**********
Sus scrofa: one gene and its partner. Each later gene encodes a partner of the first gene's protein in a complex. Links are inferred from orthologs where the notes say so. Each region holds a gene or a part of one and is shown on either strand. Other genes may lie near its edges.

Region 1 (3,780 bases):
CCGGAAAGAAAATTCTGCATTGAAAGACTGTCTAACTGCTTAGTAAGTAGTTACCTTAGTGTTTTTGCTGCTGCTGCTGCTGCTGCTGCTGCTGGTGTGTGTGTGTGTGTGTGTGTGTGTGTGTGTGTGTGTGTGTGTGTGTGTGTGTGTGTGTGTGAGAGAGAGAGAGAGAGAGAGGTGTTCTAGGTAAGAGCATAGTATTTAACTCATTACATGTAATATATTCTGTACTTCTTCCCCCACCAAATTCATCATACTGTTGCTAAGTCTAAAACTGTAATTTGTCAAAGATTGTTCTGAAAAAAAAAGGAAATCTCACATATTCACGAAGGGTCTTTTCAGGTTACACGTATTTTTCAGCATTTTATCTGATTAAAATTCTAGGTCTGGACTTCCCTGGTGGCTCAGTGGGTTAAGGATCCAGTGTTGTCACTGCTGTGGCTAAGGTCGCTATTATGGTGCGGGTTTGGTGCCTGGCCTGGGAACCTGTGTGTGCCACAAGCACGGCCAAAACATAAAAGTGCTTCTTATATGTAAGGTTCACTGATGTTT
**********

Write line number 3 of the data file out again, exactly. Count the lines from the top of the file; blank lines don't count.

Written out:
CCGGAAAGAAAATTCTGCATTGAAAGACTGTCTAACTGCTTAGTAAGTAGTTACCTTAGTGTTTTTGCTGCTGCTGCTGCTGCTGCTGCTGCTGGTGTGTGTGTGTGTGTGTGTGTGTGTGTGTGTGTGTGTGTGTGTGTGTGTGTGTGTGTGTGTGAGAGAGAGAGAGAGAGAGAGGTGTTCTAGGTAAGAGCATAGTATTTAACTCATTACATGTAATATATTCTGTACTTCTTCCCCCACCAAATTCATCATACTGTTGCTAAGTCTAAAACTGTAATTTGTCAAAGATTGTTCTGAAAAAAAAAGGAAATCTCACATATTCACGAAGGGTCTTTTCAGGTTACACGTATTTTTCAGCATTTTATCTGATTAAAATTCTAGGTCTGGACTTCCCTGGTGGCTCAGTGGGTTAAGGATCCAGTGTTGTCACTGCTGTGGCTAAGGTCGCTATTATGGTGCGGGTTTGGTGCCTGGCCTGGGAACCTGTGTGTGCCACAAGCACGGCCAAAACATAAAAGTGCTTCTTATATGTAAGGTTCACTGATGTTT